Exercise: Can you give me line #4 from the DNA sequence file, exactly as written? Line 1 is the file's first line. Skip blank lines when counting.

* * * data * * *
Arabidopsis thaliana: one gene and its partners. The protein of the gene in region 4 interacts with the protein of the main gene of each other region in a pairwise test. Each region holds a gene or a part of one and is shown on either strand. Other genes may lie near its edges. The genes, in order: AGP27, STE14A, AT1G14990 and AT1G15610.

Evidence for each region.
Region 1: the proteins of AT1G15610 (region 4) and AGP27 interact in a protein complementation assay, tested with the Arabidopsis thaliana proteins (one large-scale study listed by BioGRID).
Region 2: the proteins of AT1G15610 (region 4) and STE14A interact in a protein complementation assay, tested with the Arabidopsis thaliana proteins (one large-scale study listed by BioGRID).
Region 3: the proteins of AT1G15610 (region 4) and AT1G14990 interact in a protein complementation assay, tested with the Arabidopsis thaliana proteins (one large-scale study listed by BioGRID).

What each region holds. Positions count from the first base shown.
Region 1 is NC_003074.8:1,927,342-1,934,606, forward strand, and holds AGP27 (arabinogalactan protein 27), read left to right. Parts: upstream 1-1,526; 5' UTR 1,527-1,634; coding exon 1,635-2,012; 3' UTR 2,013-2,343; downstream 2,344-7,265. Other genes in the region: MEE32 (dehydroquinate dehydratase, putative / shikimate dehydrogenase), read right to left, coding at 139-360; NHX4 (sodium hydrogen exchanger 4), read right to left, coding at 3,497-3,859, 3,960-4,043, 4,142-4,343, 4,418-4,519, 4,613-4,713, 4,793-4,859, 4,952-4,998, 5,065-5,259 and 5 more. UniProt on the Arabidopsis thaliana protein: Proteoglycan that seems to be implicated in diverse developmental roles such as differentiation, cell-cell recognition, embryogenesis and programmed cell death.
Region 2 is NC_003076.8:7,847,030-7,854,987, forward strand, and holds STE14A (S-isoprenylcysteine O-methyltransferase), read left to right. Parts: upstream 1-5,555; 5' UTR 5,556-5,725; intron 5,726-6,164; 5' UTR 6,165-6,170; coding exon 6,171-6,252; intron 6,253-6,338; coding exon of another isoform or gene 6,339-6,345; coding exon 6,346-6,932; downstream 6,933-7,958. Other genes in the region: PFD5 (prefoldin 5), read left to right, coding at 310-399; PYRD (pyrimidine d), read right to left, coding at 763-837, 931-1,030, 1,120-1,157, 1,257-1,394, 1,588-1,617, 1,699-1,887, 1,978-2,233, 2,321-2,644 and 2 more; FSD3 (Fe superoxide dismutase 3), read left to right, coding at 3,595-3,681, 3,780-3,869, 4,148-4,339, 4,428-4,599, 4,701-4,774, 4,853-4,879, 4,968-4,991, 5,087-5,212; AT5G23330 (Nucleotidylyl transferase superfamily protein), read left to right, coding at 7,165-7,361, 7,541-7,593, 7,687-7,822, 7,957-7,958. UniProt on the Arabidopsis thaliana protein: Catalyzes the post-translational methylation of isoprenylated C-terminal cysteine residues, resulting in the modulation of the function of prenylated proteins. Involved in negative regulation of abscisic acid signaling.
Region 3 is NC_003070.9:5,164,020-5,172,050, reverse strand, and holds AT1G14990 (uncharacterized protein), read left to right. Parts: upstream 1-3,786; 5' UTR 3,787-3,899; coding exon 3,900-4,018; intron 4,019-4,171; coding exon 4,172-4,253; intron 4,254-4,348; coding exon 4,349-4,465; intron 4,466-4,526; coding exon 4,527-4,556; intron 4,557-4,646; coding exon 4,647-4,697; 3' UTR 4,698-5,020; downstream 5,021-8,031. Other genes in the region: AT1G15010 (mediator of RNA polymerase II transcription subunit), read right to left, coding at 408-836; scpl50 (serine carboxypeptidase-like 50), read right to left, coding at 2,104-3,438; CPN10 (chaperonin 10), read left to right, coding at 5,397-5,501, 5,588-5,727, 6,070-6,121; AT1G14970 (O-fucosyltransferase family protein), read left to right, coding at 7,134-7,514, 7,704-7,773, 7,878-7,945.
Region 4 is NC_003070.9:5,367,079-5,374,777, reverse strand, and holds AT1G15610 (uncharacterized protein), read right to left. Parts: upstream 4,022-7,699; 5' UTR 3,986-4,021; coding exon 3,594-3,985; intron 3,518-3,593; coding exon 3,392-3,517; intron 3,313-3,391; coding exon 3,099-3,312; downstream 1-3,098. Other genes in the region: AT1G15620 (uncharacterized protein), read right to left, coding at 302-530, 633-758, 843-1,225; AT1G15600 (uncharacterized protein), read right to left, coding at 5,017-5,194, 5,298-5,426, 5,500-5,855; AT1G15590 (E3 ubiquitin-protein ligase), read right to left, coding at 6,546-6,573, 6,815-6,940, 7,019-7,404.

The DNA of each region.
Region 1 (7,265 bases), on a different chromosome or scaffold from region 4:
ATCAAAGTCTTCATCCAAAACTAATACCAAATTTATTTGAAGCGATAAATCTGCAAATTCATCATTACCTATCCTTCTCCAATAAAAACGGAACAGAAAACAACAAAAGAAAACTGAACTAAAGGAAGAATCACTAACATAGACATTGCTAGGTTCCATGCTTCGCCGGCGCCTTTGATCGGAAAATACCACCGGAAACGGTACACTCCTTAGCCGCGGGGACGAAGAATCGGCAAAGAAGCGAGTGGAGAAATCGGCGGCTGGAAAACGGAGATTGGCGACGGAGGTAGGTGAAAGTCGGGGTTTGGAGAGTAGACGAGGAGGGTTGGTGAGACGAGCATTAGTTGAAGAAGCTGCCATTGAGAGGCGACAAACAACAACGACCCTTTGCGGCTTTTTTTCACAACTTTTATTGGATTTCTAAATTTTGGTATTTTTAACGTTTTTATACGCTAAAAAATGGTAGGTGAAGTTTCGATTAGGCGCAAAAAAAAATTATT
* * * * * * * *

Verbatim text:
Region 2: the proteins of AT1G15610 (region 4) and STE14A interact in a protein complementation assay, tested with the Arabidopsis thaliana proteins (one large-scale study listed by BioGRID).